The criterion of embarrassment

How can a Christian answer the question, “Why, or how, do you believe the Bible is true? How do know it wasn’t just made up?” One of the most compelling answers I have to a question like that is the criterion of embarrassment.

The Criterion of Embarrassment

The criterion of embarrassment says that the writers of the Bible include “embarrassing” stories because they’re true stories. They want truthfulness more than they want to seal off the loose ends.

But a 5-minute google search of “criterion of embarrassment” will lead you to a few critiques. Not everyone is convinced that this criterion, or way of looking at the Bible, proves very much. These critiques point out the ways in which this criterion often gets misused and stretched. And it’s true. It has weaknesses and limitations. In order to explain what exactly the criterion of embarrassment is (for those who’ve never heard about it), and to address these critiques before moving on, I’ve given three qualification or limitations below.

Limitations

A Greek manuscript of Matthew’s Gospel

  1. The criterion of embarrassment doesn’t argue that every embarrassing story is true. If this were the case, we could go to one of the “apocryphal” gospels (gospel of Judas, gospel of Thomas), find a really strange story about Jesus, and argue for it’s truthfulness this same way. But it wouldn’t work. Here’s why:

  2. The criterion of embarrassment is like a table top that supports conclusions only if it is supported by sturdy legs: the witness of the church. This is crucial. A story’s truthfulness can only be established if the eyewitness of the events themselves, the early church, already witnessed and fought for a story’s place in the scriptures. Once you combine #1 with #2, you get this principle:
  3. Stories aren’t necessarily true because they’re embarrassing, but embarrassing stories must have been true if they were deliberately included in the scriptures. Truthfulness and witness is at the foundation of this criterion. Not necessarily embarrassment. So you can’t go to an embarrassing story and say it’s true simply because it’s embarrassing. I could make up a lot of stories about Jesus and say they should be included because they’re embarrassing. But you can (and should) go to an “embarrassing” story, one that reflects badly on the disciples for example, and ask of it, “why is this here? Why wasn’t it taken out? Why was it defended?” That’s the strength of this criterion.

All that is pretty theoretical. So here’s a real example.

Peter’s Embarrassment

Peter was one of the first followers of Jesus and later became a major leader in the early church. When he followed Jesus and heard his teaching, he frequently misunderstood. Luke tells us about a time when Jesus asked his 12 closest followers:

And he asked them, “Who do the crowds say that I am?” And they answered, “John the Baptist. But others say, Elijah, and others, that one of the prophets of old has risen.”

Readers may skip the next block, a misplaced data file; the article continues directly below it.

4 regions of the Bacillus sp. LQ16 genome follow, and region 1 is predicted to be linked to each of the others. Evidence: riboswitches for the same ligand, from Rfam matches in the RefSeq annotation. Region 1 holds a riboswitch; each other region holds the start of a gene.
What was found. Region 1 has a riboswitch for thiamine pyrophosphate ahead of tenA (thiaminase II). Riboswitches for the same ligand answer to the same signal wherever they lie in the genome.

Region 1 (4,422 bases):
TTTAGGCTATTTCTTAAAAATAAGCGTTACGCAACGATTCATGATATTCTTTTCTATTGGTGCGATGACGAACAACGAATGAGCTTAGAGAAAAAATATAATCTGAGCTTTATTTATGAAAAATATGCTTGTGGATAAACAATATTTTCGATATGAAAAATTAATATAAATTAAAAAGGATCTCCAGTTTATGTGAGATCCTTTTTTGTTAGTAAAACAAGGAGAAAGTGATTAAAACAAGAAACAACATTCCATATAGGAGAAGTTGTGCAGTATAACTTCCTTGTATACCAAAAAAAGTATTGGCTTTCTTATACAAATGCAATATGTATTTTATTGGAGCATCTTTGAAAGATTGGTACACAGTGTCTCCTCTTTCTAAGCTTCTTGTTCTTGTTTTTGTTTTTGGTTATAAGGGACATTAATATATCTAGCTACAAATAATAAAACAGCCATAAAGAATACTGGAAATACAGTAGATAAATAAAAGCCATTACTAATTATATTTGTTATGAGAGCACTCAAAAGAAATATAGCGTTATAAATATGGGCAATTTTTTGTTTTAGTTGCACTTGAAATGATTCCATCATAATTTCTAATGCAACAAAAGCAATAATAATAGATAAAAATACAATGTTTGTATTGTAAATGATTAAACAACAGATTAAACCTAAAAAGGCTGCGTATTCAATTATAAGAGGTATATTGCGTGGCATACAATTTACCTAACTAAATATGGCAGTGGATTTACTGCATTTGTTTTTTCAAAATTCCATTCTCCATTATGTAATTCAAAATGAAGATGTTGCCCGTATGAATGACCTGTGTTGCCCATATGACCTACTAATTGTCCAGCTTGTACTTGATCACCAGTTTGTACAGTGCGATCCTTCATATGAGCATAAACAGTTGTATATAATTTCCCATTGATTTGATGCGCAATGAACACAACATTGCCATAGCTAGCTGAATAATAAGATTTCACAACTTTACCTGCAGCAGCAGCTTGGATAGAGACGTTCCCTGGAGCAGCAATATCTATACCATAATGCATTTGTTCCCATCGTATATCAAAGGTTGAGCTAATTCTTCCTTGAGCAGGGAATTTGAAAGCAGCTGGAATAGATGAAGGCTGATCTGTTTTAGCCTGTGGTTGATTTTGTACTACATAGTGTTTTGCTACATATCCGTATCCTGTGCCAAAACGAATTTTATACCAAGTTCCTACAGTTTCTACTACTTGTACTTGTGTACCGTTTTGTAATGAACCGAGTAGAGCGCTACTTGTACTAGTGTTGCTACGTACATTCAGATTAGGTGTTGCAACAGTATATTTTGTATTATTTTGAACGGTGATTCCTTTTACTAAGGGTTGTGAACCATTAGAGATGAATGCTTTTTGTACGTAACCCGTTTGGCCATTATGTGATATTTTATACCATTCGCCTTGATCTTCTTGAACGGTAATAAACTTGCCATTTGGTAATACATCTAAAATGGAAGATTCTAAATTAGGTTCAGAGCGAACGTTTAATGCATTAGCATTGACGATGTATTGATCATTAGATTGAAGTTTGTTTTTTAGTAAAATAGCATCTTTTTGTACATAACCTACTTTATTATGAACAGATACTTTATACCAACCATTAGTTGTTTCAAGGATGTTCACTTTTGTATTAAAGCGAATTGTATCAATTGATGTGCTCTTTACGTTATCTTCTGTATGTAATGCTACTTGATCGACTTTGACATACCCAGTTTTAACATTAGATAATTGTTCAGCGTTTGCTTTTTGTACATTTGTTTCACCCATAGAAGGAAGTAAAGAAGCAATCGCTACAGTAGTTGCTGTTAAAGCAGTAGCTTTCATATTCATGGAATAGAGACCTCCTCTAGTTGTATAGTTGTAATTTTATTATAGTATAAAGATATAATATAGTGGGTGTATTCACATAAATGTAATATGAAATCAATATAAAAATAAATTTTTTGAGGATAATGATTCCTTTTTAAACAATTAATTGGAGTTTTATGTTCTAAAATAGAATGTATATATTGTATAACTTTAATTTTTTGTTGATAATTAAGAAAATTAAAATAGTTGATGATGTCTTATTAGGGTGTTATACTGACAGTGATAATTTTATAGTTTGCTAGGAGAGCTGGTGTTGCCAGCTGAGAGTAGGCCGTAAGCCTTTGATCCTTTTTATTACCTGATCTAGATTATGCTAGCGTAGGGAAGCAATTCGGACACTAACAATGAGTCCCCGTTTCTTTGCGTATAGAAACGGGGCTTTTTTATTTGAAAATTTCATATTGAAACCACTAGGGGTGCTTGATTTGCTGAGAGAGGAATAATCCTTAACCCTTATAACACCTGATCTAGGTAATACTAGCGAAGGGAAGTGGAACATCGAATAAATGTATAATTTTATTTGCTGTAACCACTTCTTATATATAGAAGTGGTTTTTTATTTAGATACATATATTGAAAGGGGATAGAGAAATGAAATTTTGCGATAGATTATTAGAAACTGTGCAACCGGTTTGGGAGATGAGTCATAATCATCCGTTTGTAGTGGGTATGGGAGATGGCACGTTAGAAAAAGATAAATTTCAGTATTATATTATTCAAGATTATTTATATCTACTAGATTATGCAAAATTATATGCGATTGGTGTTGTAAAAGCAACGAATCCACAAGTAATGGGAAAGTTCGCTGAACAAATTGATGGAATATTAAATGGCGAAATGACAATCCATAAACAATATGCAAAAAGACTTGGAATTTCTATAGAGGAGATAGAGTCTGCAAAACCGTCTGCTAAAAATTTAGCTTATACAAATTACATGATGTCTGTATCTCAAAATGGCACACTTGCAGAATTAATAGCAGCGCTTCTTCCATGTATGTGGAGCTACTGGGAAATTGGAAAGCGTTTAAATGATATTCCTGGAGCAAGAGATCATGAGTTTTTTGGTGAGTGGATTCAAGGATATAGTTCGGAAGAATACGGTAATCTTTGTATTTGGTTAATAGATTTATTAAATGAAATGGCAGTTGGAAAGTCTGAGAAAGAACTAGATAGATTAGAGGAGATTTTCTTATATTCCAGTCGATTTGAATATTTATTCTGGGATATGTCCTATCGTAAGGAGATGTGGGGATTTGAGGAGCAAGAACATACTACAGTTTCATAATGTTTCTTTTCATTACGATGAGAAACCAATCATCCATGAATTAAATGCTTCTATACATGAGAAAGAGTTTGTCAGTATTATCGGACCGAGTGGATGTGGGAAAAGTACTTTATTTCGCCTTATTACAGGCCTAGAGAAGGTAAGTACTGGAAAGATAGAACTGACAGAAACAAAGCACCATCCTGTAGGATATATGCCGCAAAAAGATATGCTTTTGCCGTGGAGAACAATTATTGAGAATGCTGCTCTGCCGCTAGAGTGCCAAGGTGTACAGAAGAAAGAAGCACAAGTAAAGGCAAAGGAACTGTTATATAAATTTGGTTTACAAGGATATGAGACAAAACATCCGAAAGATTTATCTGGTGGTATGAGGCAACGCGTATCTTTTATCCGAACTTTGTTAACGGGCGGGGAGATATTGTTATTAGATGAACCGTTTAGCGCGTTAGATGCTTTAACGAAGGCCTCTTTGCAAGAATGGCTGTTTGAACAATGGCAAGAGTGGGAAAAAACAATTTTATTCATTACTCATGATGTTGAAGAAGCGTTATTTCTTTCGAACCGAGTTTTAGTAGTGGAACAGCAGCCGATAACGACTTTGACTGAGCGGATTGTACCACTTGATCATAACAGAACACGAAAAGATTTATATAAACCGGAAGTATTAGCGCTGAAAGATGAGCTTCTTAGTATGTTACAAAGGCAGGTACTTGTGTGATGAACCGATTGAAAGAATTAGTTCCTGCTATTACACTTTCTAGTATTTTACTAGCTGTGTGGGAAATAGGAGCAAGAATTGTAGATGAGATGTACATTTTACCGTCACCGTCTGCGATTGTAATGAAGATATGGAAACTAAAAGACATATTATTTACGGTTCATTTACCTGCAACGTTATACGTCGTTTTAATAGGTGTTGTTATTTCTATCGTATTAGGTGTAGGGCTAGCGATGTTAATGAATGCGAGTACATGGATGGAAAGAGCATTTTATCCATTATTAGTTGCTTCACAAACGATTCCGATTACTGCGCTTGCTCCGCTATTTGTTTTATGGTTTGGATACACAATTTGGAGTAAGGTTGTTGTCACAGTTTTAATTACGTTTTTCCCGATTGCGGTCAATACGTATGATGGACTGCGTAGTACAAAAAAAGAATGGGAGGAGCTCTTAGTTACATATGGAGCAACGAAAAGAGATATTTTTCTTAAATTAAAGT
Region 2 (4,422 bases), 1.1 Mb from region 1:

We know, from the end of the story, who Jesus claims to be: the Christ, the Savior of the world. His conclusion about himself is clear enough. But he turns the question on his followers:

 20 Then he said to them, “But who do you say that I am?” And Peter answered, “The Christ of God.” [Luke 9:18-20 ESV]

Peter seems to have the answer right. He seems to know who Jesus is. But later we find out that he actually doesn’t. When Jesus tells Peter that he (Jesus) will eventually be crucified by the Romans, this happens:

Peter took him aside and began to rebuke him [Jesus], saying, “Far be it from you, Lord! This shall never happen to you.”

But he turned and said to Peter, “Get behind me, Satan! You are a hindrance to me. For you are not setting your mind on the things of God, but on the things of man.” [Mark 8:32-33 ESV]

Peter thinks that Jesus is out of his mind for all this talk about suffering, being rejected, and being killed. And he’s got it completely wrong. He’s totally misunderstood Jesus’ mission and message. And his mistake is now recorded in the Bible for us to remember, almost 2000 years later.

Why This Matters

This is an embarrassing story for the early church. They have to admit that one of their leaders didn’t really understand who Jesus was. There’s a lot of things you could make mistakes about and still be alright; but Jesus’ identity isn’t really one of those.

Is this really the guy that you want to head up your made-up/make-believe church? (In Acts, the “history book” of the early church, Peter is one of the major leaders) If you were making this all up, wouldn’t you smooth out this minor (…major) mistake of his?

You would. If you were making it all up. And that’s the point. If the church didn’t have such an overwhelming desire to be truthful and honest, they would’ve simply removed this story. But here it is.

When you consider the limitations above, and apply that important qualifier of “the witness of the church,” you can form a statement like, “I know that this story isn’t true just because it’s embarrassing, but why wouldn’t the church remove this embarrassing story if they could’ve? Why was it defended and included in the Gospels?”

I think the only conclusion to that question would be to say that it really is a true story. The criterion of embarrassment is a good reason to believe that the what we read in the Bible really, actually, happened.

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